The Hollywood spotlight has been somber since news of Philip Seymour Hoffman's death appeared in headlines alongside the word heroin, but the dangerous drug is readily available in Minnesota too.
The reality is this: It's not difficult for anyone to get their hands on the extremely addictive opiate called heroin. That's a truth one recovering addict said he knows too well.
"It started with trying to find acceptance and dealing with a lot of emotional pain when I was young," explained Kallan, whose full name is being retained for privacy. "I found that in prescription opiates."
Although Kallan was able to turn his life around and now speaks out on what he considers to be an epidemic, he remains concerned about how easy it is to access heroin and how addiction begins.
"Heroin is just as easy -- if not easier -- to get than marijuana or alcohol for kids in high school," Kallan said.
Kallan told Fox 9 News that for many people, the most shocking truth about heroin users is that their addictions often start with prescription drugs and end in overdoses.
"It takes over every aspect of your life, and you do whatever it takes to get high," he said.
Kallan himself has survived not one, but two heroin overdoses.
"It's like playing Russian roulette," he said.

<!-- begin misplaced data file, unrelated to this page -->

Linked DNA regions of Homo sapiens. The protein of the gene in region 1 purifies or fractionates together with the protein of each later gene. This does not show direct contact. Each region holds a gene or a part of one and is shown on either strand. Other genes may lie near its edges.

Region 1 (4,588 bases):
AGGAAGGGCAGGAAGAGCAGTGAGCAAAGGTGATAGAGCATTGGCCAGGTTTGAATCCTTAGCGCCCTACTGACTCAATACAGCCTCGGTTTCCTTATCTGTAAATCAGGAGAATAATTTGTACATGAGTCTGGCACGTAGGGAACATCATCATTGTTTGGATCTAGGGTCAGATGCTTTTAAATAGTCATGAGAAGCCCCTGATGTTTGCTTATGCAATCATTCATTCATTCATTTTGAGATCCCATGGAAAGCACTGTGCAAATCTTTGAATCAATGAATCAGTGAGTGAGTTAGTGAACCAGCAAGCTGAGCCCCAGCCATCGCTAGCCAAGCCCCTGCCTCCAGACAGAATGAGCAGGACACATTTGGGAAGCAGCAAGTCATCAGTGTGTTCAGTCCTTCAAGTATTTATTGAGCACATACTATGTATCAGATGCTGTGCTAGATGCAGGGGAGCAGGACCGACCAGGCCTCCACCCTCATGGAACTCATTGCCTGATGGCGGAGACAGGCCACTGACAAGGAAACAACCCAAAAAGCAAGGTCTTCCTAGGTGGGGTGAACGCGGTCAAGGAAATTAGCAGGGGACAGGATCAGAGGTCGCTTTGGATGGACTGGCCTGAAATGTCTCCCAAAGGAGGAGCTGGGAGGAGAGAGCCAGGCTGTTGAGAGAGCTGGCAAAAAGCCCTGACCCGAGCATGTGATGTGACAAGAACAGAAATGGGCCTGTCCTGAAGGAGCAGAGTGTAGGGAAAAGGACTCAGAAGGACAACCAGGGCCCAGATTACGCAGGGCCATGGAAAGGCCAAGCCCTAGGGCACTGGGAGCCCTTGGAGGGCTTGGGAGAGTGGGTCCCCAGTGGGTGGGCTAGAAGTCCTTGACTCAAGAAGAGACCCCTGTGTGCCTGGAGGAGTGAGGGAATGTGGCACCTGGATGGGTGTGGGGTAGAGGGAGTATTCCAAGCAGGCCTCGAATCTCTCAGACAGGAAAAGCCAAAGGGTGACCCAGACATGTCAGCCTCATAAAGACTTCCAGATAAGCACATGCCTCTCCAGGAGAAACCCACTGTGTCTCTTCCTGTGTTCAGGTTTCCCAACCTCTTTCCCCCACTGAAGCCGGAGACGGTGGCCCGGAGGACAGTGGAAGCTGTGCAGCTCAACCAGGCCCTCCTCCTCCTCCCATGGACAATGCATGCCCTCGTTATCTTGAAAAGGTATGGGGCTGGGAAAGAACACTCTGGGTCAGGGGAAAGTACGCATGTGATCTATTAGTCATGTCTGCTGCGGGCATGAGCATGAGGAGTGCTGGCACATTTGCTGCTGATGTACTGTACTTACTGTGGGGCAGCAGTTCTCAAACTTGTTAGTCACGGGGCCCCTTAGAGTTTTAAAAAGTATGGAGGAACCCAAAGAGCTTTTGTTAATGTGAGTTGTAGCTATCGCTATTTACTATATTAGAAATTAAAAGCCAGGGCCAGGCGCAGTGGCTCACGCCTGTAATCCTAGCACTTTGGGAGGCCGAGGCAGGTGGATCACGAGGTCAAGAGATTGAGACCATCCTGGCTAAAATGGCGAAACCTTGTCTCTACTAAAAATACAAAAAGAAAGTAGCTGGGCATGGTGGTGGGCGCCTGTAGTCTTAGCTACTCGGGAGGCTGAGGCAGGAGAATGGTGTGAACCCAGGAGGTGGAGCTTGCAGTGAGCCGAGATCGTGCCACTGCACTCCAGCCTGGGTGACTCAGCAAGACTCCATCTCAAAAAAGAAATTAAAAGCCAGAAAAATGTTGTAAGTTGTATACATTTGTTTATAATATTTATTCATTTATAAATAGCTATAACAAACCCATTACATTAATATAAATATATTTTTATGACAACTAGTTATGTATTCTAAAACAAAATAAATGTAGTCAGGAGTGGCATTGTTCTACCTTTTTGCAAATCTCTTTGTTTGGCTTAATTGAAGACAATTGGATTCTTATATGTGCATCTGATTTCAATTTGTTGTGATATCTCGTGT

After one overdose, Kallan flat-lined in the hospital. He was brought back from the brink, but death is a part of the 25-year-old's experience with addiction.
"Relapse following treatment is common," Dr. Gavin Bart stated.
According to Bart, the risk of relapse is ever present among addicts regardless of how long they have gone without the drug.
"The chances of dying within the first two to four weeks after being discharged is almost nine times greater than that of the general population," he continued.
Parents of recovering addicts, like Todd Barduson, say recent celebrity overdose deaths speak volumes about the prevalence and severity of the drug in today's society.
"The days of Ward and June Cleaver are over," Barduson warned. "You have to be a full participant in your kids' lives."
Kallan said families of those struggling with addiction do have a difficult road, but he offered the following advice:
"I'd recommend just loving the person that's battling the addiction," he said. "Show them love and they'll find help when they're ready."